The secret and soul of Marlboro: Phillip Morris and the origins, spread, and denial of nicotine freebasing

Am J Public Health. 2008 Jul;98(7):1184-94. doi: 10.2105/AJPH.2007.121657. Epub 2008 May 29.


Philip Morris and other tobacco companies have been using ammonia in their manufacturing for more than half a century, and for a variety of purposes: to highlight certain flavors, to expand or "puff up" the volume of tobacco, to prepare reconstituted tobacco sheet ("recon"), to denicotinize (reduce the amount of nicotine in) tobacco, and to remove carcinogens. By the early 1960s, however, Philip Morris had also begun using ammonia to "freebase" the nicotine in cigarette smoke, creating low-yield (reduced-tar or -nicotine) cigarettes that still had the nicotine kick necessary to keep customers "satisfied" (i.e., addicted). We show that Philip Morris discovered the virtues of freebasing while analyzing the impact of the ammoniated recon used in Marlboro cigarettes. We also show how Marlboro's commercial success catalyzed efforts by the rest of the tobacco industry to discover its "secret," eventually identified as ammonia technology, and how Philip Morris later exploited the myriad uses of ammonia (e.g., for flavoring and expanding tobacco volume) to defend itself against charges of manipulating the nicotine deliveries of its cigarettes.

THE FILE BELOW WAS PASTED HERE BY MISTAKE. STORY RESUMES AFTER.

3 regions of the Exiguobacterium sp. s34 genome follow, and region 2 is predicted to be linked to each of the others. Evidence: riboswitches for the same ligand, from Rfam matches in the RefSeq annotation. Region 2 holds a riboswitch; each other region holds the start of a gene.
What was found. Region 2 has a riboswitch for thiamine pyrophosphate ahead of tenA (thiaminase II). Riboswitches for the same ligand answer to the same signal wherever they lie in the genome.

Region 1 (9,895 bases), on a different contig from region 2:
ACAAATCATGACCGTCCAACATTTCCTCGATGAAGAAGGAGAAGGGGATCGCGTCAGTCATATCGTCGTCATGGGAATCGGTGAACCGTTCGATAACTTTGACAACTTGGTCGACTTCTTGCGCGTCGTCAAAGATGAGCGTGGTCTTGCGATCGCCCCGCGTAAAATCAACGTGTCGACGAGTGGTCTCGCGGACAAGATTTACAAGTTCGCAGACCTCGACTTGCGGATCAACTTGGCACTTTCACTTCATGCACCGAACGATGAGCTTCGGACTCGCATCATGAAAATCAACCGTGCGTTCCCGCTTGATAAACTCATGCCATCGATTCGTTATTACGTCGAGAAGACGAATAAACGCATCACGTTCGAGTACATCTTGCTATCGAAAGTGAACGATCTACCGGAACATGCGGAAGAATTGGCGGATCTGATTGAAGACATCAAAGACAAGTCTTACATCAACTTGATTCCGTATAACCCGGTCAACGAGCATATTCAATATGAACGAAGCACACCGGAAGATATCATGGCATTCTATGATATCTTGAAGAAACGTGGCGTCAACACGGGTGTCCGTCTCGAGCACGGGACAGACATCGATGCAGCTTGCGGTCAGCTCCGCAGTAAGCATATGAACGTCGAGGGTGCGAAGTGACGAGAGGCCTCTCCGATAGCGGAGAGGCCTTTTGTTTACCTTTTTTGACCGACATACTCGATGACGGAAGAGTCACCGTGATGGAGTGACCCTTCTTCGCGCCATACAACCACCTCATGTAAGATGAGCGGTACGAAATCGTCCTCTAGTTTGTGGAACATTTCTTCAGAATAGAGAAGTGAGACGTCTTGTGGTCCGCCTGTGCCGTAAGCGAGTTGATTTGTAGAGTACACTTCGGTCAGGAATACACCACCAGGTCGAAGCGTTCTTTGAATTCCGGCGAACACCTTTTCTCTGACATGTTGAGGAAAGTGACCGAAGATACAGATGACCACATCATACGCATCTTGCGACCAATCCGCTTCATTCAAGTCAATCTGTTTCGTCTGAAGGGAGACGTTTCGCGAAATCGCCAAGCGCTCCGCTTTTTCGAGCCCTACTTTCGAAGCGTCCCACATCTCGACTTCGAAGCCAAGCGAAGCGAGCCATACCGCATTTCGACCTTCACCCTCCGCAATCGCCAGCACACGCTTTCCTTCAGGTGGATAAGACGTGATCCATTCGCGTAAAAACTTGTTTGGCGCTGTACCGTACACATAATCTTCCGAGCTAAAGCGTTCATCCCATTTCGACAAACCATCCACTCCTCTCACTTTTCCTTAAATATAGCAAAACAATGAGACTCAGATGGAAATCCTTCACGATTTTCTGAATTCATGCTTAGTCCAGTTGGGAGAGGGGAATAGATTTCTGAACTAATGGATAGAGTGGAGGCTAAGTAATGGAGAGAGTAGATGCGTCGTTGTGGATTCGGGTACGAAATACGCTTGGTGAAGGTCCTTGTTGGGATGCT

Publication types

  • Review

MeSH terms

  • Advertising / statistics & numerical data
  • Ammonia / analysis*
  • Commerce / statistics & numerical data
  • Consumer Product Safety / standards
  • Deception*
  • Flavoring Agents / analysis*
  • Humans
  • Nicotiana
  • Nicotine
  • Product Surveillance, Postmarketing / statistics & numerical data
  • Risk Assessment
  • Tobacco Industry / organization & administration*
  • United States / epidemiology
  • United States Food and Drug Administration / statistics & numerical data


  • Flavoring Agents
  • Nicotine
  • Ammonia